- a wedge-shaped block fastened to a surface to serve as a check or support: He nailed cleats into the sides of the bookcase to keep the supports from slipping.
- a strip of metal, wood, or the like, fastened across a surface, as a ramp or gangway, to provide sure footing or to maintain an object in place.
- a strip of wood, metal, etc., fastened across a surface, as of a plank or series of adjacent planks, for strength or support.
- a conical or rectangular projection, usually of hard rubber, or a metal strip with sharp projections, built into or attached to the sole of a shoe to provide greater traction.
- a shoe fitted with such projections.
- a metal plate fastened to the sole or heel of a shoe, to protect against wear.
- Shipbuilding. a hook-shaped piece of metal supporting a small structural member.
- Also called belaying cleat. Nautical. an object of wood or metal having one or two projecting horns to which ropes may be belayed, especially as fixed to the deck, bulkhead, or stanchion of a vessel.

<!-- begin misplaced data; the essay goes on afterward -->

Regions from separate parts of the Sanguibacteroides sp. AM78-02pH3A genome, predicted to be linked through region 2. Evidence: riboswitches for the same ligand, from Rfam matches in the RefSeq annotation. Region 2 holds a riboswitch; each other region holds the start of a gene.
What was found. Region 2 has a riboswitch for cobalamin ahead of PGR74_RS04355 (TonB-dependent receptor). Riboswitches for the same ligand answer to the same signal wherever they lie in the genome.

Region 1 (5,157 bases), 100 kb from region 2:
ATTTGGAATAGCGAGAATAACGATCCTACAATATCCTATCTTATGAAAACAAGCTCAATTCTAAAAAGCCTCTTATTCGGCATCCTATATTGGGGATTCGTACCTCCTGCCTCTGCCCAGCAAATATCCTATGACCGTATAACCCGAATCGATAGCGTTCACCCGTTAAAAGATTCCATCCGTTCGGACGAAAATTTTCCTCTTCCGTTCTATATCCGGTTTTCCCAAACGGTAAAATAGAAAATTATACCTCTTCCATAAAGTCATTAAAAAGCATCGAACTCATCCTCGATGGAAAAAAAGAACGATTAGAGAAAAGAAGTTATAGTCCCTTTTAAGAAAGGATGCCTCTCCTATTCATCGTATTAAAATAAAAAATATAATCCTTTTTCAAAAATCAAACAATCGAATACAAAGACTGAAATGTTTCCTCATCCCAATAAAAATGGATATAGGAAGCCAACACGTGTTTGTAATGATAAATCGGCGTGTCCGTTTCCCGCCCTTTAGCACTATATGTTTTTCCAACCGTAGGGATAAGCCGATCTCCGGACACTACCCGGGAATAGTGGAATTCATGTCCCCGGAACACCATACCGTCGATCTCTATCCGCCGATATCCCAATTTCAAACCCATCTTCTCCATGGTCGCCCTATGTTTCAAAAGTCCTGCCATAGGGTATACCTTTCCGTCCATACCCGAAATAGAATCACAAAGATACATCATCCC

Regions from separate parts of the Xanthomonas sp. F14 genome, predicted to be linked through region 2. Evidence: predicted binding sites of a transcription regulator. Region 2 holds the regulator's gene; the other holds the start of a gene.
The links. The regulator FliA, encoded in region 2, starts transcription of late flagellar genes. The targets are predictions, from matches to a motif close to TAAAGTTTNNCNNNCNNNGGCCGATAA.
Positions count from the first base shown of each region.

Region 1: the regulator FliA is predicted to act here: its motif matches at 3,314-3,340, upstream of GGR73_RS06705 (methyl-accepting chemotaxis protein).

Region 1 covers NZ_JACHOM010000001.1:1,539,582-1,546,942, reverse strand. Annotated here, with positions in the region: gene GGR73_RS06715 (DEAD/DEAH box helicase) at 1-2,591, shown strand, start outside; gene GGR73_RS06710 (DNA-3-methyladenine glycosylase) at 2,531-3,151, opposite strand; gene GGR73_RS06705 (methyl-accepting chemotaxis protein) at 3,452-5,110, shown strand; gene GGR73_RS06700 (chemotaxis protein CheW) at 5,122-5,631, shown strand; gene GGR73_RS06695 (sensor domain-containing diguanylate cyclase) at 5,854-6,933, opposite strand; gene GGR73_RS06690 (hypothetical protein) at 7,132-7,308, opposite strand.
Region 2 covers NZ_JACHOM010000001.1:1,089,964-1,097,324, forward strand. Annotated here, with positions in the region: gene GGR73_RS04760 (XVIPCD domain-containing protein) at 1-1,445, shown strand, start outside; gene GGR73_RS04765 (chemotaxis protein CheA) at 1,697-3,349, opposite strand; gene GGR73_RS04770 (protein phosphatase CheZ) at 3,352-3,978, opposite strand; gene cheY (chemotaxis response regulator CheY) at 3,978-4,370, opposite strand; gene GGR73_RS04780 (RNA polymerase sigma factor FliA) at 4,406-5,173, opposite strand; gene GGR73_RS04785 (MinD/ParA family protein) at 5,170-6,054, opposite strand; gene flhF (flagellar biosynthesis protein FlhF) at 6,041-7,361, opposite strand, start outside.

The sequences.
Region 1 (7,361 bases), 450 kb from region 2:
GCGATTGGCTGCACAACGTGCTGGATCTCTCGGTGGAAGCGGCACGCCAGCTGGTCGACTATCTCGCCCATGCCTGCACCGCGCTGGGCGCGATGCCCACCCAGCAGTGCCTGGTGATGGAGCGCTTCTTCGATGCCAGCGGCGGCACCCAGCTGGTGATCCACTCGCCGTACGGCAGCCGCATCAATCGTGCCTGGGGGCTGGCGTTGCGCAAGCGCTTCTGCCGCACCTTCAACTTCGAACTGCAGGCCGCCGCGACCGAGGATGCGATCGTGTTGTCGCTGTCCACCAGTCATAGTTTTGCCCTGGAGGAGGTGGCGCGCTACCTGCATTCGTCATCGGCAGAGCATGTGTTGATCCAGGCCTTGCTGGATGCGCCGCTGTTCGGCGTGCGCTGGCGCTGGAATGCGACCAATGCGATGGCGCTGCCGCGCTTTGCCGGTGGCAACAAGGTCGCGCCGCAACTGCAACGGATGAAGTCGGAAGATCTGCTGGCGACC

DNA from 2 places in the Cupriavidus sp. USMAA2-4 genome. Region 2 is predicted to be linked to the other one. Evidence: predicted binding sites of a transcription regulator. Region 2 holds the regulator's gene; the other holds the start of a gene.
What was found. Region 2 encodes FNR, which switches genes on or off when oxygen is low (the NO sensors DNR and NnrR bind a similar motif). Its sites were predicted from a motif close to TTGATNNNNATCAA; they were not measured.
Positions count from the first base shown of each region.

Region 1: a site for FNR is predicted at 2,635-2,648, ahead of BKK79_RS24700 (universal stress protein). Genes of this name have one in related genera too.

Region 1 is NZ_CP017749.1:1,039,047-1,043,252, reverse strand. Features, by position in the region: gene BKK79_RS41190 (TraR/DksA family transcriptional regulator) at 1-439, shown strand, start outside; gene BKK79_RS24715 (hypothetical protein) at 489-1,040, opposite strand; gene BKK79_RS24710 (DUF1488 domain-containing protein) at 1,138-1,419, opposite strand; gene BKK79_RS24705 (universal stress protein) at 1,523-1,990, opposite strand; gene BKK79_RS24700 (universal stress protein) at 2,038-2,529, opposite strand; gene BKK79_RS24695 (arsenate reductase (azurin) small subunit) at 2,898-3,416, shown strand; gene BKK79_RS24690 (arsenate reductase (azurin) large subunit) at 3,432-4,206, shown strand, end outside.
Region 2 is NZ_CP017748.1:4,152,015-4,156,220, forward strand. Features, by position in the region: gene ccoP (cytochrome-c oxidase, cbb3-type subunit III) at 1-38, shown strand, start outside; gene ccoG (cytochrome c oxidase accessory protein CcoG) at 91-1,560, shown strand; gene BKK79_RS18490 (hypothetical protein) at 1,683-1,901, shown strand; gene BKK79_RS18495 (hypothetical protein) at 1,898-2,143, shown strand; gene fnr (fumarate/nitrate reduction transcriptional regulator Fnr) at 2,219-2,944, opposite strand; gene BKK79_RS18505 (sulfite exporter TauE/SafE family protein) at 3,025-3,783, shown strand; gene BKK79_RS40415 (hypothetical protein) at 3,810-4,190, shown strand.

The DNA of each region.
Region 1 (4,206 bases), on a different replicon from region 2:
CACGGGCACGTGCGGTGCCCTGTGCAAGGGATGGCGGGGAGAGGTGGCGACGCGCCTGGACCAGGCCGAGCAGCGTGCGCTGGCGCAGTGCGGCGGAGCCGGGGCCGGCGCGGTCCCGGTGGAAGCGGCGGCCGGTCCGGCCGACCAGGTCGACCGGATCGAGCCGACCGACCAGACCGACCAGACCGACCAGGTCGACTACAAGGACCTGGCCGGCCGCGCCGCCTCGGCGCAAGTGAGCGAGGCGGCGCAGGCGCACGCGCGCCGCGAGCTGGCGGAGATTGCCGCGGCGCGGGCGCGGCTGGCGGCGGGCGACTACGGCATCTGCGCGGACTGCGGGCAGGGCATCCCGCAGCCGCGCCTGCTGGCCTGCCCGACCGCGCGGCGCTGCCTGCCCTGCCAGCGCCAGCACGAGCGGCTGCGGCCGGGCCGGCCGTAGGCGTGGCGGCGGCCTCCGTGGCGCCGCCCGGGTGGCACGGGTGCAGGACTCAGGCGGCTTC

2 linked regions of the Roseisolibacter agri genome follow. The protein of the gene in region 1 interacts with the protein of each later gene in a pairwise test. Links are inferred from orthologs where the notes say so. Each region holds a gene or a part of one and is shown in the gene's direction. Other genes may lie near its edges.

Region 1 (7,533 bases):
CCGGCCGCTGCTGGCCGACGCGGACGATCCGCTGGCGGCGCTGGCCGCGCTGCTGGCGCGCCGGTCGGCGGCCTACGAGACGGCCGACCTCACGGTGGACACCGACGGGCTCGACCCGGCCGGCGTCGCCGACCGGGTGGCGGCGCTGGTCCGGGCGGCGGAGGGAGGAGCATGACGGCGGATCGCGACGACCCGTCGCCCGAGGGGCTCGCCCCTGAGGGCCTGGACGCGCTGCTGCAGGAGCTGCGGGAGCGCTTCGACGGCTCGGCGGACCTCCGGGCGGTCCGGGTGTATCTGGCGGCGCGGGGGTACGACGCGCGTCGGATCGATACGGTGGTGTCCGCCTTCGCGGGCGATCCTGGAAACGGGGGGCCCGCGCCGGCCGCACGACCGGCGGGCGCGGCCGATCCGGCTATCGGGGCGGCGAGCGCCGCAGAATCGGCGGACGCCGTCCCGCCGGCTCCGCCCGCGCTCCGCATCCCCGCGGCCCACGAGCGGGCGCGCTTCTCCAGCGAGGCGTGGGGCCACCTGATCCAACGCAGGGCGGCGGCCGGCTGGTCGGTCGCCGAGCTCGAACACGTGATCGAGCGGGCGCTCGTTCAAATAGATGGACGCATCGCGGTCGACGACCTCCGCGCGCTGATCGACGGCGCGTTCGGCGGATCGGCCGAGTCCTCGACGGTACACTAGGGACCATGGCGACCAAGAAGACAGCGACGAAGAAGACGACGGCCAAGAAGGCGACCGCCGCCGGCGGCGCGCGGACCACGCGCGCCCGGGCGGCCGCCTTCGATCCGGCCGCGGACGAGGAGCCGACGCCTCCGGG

- the cleavage plane of coal as found in a mine.
- to supply or strengthen with cleats; fasten to or with a cleat.
Origin of cleat
- a wedge-shaped block, usually of wood, attached to a structure to act as a support
- a device consisting of two hornlike prongs projecting horizontally in opposite directions from a central base, used for securing lines on vessels, wharves, etc
- a short length of angle iron used as a bracket
- a piece of metal, leather, etc, attached to the sole of a shoe to prevent wear or slipping
- a small triangular-shaped nail used in glazing
- any of the main cleavage planes in a coal seam
- to supply or support with a cleat or cleats
- to secure (a line) on a cleat
Word Origin for cleat
Word Origin and History for cleating
c.1300, clete "wedge," from Old English *cleat "a lump," from West Germanic *klaut "firm lump" (cf. Middle Low German klot, klute, Middle Dutch cloot, Dutch kloot, Old High German kloz, German kloß "clod, dumpling"). In Middle English, a wedge of wood bolted to a spar, etc., to keep it from slipping (late 14c.). Meaning "thin metal plate for shoes, etc." is c.1825.